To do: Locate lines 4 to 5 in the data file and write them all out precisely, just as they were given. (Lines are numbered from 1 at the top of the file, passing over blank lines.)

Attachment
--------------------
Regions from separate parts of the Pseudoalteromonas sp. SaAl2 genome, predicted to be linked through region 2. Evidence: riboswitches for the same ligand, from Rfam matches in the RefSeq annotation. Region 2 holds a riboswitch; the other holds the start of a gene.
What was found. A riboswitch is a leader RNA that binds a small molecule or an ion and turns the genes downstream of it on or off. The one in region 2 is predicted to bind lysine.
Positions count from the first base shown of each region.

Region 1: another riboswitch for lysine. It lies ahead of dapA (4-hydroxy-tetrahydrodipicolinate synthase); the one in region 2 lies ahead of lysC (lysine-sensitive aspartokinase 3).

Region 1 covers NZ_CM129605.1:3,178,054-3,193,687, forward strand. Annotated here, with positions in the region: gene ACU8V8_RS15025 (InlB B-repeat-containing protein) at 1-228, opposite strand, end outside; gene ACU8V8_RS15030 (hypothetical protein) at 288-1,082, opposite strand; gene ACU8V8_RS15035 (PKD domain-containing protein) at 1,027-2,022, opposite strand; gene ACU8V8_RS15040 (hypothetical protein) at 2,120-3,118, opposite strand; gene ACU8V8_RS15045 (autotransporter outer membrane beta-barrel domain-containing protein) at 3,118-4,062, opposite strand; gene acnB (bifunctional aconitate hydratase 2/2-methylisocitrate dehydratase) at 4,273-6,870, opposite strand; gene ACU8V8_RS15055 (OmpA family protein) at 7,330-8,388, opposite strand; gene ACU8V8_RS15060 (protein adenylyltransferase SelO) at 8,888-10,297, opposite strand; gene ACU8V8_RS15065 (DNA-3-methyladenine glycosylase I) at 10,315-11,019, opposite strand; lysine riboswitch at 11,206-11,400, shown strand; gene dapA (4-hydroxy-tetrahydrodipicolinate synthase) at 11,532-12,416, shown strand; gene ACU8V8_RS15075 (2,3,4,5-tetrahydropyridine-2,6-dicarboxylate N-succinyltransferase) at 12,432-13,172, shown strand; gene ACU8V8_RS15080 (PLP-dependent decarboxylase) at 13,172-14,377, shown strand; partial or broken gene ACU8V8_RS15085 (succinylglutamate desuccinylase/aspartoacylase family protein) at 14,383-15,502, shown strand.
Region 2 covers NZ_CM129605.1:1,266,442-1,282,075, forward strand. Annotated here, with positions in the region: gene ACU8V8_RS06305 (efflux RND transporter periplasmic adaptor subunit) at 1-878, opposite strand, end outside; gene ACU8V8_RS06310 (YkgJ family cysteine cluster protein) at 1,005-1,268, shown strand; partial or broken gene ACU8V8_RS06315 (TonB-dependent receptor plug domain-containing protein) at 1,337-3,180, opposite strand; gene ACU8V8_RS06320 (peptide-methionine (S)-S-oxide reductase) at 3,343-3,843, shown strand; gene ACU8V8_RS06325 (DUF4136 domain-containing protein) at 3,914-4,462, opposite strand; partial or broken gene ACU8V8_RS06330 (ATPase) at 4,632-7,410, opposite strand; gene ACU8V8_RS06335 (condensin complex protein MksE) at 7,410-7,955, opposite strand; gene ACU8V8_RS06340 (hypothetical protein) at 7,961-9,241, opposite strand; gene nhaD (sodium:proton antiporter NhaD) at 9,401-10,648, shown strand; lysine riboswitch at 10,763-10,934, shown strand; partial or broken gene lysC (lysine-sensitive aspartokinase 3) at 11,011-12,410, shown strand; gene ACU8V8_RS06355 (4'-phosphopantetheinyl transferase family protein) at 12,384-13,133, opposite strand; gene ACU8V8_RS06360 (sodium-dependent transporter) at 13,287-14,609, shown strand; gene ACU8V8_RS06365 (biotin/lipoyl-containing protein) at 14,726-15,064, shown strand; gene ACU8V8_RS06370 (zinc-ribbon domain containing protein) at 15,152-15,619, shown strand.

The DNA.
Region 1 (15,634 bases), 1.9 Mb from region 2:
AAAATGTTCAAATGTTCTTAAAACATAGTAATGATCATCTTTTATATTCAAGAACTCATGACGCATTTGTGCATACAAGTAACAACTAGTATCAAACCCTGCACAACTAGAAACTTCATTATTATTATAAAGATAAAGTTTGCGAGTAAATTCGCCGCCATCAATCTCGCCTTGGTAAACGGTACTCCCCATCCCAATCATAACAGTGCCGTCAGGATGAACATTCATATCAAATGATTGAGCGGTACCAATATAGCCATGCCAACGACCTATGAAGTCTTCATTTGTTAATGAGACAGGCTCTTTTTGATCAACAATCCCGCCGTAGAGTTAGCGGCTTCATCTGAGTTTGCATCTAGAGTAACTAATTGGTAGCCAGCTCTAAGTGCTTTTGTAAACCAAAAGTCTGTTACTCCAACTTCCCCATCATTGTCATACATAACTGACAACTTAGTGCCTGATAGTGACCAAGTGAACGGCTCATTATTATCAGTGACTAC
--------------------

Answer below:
Region 1: another riboswitch for lysine. It lies ahead of dapA (4-hydroxy-tetrahydrodipicolinate synthase); the one in region 2 lies ahead of lysC (lysine-sensitive aspartokinase 3).

Region 1 covers NZ_CM129605.1:3,178,054-3,193,687, forward strand. Annotated here, with positions in the region: gene ACU8V8_RS15025 (InlB B-repeat-containing protein) at 1-228, opposite strand, end outside; gene ACU8V8_RS15030 (hypothetical protein) at 288-1,082, opposite strand; gene ACU8V8_RS15035 (PKD domain-containing protein) at 1,027-2,022, opposite strand; gene ACU8V8_RS15040 (hypothetical protein) at 2,120-3,118, opposite strand; gene ACU8V8_RS15045 (autotransporter outer membrane beta-barrel domain-containing protein) at 3,118-4,062, opposite strand; gene acnB (bifunctional aconitate hydratase 2/2-methylisocitrate dehydratase) at 4,273-6,870, opposite strand; gene ACU8V8_RS15055 (OmpA family protein) at 7,330-8,388, opposite strand; gene ACU8V8_RS15060 (protein adenylyltransferase SelO) at 8,888-10,297, opposite strand; gene ACU8V8_RS15065 (DNA-3-methyladenine glycosylase I) at 10,315-11,019, opposite strand; lysine riboswitch at 11,206-11,400, shown strand; gene dapA (4-hydroxy-tetrahydrodipicolinate synthase) at 11,532-12,416, shown strand; gene ACU8V8_RS15075 (2,3,4,5-tetrahydropyridine-2,6-dicarboxylate N-succinyltransferase) at 12,432-13,172, shown strand; gene ACU8V8_RS15080 (PLP-dependent decarboxylase) at 13,172-14,377, shown strand; partial or broken gene ACU8V8_RS15085 (succinylglutamate desuccinylase/aspartoacylase family protein) at 14,383-15,502, shown strand.